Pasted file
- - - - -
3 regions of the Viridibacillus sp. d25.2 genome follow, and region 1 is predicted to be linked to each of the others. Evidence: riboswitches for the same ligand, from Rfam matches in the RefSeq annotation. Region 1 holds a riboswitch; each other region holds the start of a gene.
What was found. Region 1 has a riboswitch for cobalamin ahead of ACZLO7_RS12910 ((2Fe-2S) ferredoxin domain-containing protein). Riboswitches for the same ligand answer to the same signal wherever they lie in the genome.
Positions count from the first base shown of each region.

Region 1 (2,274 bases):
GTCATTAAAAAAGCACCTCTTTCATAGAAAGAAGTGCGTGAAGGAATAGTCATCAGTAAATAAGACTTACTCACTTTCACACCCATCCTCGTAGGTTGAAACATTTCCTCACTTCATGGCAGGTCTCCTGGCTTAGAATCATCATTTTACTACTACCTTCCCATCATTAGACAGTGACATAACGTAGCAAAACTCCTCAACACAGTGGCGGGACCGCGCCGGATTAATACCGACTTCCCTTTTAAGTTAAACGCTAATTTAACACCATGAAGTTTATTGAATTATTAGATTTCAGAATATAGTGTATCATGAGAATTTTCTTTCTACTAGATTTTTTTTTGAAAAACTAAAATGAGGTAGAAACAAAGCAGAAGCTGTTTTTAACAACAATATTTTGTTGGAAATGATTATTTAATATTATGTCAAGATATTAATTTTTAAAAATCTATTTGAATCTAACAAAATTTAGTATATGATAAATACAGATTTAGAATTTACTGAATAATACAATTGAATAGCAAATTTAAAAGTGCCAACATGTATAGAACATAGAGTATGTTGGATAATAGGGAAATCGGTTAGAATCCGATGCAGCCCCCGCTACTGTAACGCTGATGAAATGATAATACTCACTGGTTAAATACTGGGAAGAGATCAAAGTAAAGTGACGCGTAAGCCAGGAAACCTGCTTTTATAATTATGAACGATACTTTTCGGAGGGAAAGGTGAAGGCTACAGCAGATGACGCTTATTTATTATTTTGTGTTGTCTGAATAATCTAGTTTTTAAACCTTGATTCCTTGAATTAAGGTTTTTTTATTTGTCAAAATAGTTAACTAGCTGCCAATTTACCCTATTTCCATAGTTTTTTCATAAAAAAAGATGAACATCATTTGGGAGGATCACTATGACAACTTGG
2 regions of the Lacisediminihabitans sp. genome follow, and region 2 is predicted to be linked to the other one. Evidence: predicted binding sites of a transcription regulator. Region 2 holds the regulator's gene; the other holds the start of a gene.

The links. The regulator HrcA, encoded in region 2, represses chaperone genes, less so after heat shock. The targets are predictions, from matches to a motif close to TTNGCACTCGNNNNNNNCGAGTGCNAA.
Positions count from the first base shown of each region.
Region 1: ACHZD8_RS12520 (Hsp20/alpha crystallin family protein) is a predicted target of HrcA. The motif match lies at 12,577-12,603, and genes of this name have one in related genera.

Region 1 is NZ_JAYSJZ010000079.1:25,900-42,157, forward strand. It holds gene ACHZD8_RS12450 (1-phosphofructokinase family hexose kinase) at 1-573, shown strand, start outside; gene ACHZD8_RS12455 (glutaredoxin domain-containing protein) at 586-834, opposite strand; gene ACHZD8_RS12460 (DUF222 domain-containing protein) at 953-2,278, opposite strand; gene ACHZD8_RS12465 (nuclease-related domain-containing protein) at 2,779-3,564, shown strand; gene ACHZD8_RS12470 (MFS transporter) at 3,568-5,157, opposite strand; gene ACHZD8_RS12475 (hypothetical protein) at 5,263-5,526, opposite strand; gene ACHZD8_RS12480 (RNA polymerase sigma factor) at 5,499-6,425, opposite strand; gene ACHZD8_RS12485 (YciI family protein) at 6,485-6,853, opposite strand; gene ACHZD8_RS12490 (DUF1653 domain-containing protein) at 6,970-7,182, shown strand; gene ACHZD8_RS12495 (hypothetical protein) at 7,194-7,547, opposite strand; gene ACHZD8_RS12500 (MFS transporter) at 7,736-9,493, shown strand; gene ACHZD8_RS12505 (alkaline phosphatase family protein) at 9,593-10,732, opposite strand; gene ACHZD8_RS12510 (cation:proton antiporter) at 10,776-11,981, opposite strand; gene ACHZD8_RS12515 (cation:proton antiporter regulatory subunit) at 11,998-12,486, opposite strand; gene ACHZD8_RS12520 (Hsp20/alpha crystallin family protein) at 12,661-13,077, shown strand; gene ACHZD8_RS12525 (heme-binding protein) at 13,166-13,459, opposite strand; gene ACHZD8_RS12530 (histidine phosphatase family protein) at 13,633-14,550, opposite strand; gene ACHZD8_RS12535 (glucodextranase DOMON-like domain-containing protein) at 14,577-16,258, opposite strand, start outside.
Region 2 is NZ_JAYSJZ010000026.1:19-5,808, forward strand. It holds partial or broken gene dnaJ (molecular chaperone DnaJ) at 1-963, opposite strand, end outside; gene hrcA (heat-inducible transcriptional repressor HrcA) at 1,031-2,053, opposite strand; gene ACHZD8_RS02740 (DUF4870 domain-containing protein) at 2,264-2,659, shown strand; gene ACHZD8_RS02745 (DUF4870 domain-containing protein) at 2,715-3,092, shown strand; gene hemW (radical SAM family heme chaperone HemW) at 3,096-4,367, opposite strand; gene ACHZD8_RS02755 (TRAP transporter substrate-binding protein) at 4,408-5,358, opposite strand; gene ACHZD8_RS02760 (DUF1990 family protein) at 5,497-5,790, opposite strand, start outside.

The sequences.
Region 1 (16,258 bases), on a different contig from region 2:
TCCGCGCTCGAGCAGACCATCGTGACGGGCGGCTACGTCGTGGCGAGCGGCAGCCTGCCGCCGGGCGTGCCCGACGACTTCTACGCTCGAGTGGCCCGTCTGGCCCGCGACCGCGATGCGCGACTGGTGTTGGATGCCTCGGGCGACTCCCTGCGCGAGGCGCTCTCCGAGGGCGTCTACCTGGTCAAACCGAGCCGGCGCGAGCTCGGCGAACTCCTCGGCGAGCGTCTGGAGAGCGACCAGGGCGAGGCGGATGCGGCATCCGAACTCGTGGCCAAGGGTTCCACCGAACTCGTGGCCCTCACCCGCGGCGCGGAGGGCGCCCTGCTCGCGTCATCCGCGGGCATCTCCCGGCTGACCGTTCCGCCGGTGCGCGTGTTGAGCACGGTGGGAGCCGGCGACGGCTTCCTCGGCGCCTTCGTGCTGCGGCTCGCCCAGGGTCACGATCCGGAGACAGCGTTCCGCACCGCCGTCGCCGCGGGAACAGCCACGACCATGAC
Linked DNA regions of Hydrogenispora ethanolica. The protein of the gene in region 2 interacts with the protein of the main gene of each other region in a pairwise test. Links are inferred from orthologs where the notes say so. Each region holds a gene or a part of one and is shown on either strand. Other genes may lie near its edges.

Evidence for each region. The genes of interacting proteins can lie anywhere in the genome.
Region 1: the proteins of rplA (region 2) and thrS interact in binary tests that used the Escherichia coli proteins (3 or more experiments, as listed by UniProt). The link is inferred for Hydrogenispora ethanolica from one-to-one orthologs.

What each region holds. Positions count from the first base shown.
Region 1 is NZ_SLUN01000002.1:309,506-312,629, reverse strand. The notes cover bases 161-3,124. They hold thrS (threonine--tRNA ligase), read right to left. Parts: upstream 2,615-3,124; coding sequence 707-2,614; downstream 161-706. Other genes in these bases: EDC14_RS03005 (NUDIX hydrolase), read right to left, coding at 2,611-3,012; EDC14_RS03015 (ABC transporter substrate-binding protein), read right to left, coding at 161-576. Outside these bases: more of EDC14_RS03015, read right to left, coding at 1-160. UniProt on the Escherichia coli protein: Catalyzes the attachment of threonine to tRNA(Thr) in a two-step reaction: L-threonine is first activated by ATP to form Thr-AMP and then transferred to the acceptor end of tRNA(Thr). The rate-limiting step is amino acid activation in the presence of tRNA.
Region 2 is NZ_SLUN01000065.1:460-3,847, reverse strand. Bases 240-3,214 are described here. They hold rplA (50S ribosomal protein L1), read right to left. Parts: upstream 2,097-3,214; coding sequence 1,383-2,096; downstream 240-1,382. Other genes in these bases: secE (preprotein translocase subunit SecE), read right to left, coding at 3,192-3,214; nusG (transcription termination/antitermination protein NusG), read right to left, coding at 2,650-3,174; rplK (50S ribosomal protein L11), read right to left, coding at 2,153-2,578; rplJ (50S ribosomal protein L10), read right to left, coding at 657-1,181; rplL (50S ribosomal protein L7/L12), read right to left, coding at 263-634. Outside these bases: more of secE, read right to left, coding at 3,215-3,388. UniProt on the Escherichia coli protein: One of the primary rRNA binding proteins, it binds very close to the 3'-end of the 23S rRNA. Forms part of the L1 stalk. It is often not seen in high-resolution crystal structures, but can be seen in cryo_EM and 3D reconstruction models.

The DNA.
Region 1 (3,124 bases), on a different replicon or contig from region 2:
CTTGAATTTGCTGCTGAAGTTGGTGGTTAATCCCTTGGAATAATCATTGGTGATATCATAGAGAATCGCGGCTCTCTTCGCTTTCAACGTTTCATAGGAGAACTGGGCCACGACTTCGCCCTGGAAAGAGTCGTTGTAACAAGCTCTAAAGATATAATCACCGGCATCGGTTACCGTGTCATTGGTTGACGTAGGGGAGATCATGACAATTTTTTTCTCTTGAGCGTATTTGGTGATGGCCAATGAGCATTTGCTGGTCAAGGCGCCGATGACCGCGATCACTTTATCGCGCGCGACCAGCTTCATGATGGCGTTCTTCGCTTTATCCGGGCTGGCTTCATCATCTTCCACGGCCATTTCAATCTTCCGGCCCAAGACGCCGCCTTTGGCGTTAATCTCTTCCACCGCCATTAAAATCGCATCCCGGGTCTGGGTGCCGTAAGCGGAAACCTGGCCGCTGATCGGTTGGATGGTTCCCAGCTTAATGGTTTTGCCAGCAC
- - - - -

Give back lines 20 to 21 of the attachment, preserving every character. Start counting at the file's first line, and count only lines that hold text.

Region 2 is NZ_SLUN01000065.1:460-3,847, reverse strand. Bases 240-3,214 are described here. They hold rplA (50S ribosomal protein L1), read right to left. Parts: upstream 2,097-3,214; coding sequence 1,383-2,096; downstream 240-1,382. Other genes in these bases: secE (preprotein translocase subunit SecE), read right to left, coding at 3,192-3,214; nusG (transcription termination/antitermination protein NusG), read right to left, coding at 2,650-3,174; rplK (50S ribosomal protein L11), read right to left, coding at 2,153-2,578; rplJ (50S ribosomal protein L10), read right to left, coding at 657-1,181; rplL (50S ribosomal protein L7/L12), read right to left, coding at 263-634. Outside these bases: more of secE, read right to left, coding at 3,215-3,388. UniProt on the Escherichia coli protein: One of the primary rRNA binding proteins, it binds very close to the 3'-end of the 23S rRNA. Forms part of the L1 stalk. It is often not seen in high-resolution crystal structures, but can be seen in cryo_EM and 3D reconstruction models.

The DNA.